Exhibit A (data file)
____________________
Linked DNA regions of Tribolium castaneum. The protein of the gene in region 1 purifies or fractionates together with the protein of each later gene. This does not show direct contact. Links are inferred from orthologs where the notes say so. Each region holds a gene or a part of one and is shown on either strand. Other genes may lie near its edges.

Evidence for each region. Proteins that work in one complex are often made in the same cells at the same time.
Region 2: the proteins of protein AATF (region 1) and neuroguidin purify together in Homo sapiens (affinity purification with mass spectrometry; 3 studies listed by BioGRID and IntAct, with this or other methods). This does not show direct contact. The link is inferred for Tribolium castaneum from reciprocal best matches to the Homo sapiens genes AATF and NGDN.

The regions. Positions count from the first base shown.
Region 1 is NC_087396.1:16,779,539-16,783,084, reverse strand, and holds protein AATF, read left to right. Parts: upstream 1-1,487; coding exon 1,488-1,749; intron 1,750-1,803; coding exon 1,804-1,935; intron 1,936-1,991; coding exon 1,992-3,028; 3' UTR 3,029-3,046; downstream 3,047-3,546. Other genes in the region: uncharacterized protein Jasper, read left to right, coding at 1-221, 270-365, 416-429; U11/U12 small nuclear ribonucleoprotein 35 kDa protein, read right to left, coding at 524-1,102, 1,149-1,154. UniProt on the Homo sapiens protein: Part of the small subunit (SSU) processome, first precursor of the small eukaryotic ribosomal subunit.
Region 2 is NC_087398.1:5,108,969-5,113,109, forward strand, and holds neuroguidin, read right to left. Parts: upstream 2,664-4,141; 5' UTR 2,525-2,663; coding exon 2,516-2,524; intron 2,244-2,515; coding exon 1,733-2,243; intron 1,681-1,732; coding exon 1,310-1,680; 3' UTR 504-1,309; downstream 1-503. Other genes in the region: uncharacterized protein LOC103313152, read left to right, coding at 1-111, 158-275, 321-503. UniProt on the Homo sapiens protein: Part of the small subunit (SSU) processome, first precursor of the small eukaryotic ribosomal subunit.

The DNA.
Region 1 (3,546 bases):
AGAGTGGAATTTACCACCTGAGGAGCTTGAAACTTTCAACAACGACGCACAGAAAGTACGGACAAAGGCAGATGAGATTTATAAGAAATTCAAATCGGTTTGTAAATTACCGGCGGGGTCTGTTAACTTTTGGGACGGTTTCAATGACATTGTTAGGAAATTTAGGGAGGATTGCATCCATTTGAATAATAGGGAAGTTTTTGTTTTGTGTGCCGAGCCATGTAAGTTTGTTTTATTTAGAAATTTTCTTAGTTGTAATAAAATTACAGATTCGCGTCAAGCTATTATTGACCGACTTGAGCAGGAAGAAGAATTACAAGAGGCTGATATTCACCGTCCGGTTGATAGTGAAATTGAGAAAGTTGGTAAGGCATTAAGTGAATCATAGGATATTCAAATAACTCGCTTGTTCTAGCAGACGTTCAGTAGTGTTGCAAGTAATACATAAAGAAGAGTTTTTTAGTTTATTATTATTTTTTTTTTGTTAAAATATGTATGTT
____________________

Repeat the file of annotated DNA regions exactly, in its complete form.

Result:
Linked DNA regions of Tribolium castaneum. The protein of the gene in region 1 purifies or fractionates together with the protein of each later gene. This does not show direct contact. Links are inferred from orthologs where the notes say so. Each region holds a gene or a part of one and is shown on either strand. Other genes may lie near its edges.

Evidence for each region. Proteins that work in one complex are often made in the same cells at the same time.
Region 2: the proteins of protein AATF (region 1) and neuroguidin purify together in Homo sapiens (affinity purification with mass spectrometry; 3 studies listed by BioGRID and IntAct, with this or other methods). This does not show direct contact. The link is inferred for Tribolium castaneum from reciprocal best matches to the Homo sapiens genes AATF and NGDN.

The regions. Positions count from the first base shown.
Region 1 is NC_087396.1:16,779,539-16,783,084, reverse strand, and holds protein AATF, read left to right. Parts: upstream 1-1,487; coding exon 1,488-1,749; intron 1,750-1,803; coding exon 1,804-1,935; intron 1,936-1,991; coding exon 1,992-3,028; 3' UTR 3,029-3,046; downstream 3,047-3,546. Other genes in the region: uncharacterized protein Jasper, read left to right, coding at 1-221, 270-365, 416-429; U11/U12 small nuclear ribonucleoprotein 35 kDa protein, read right to left, coding at 524-1,102, 1,149-1,154. UniProt on the Homo sapiens protein: Part of the small subunit (SSU) processome, first precursor of the small eukaryotic ribosomal subunit.
Region 2 is NC_087398.1:5,108,969-5,113,109, forward strand, and holds neuroguidin, read right to left. Parts: upstream 2,664-4,141; 5' UTR 2,525-2,663; coding exon 2,516-2,524; intron 2,244-2,515; coding exon 1,733-2,243; intron 1,681-1,732; coding exon 1,310-1,680; 3' UTR 504-1,309; downstream 1-503. Other genes in the region: uncharacterized protein LOC103313152, read left to right, coding at 1-111, 158-275, 321-503. UniProt on the Homo sapiens protein: Part of the small subunit (SSU) processome, first precursor of the small eukaryotic ribosomal subunit.

The DNA.
Region 1 (3,546 bases):
AGAGTGGAATTTACCACCTGAGGAGCTTGAAACTTTCAACAACGACGCACAGAAAGTACGGACAAAGGCAGATGAGATTTATAAGAAATTCAAATCGGTTTGTAAATTACCGGCGGGGTCTGTTAACTTTTGGGACGGTTTCAATGACATTGTTAGGAAATTTAGGGAGGATTGCATCCATTTGAATAATAGGGAAGTTTTTGTTTTGTGTGCCGAGCCATGTAAGTTTGTTTTATTTAGAAATTTTCTTAGTTGTAATAAAATTACAGATTCGCGTCAAGCTATTATTGACCGACTTGAGCAGGAAGAAGAATTACAAGAGGCTGATATTCACCGTCCGGTTGATAGTGAAATTGAGAAAGTTGGTAAGGCATTAAGTGAATCATAGGATATTCAAATAACTCGCTTGTTCTAGCAGACGTTCAGTAGTGTTGCAAGTAATACATAAAGAAGAGTTTTTTAGTTTATTATTATTTTTTTTTTGTTAAAATATGTATGTT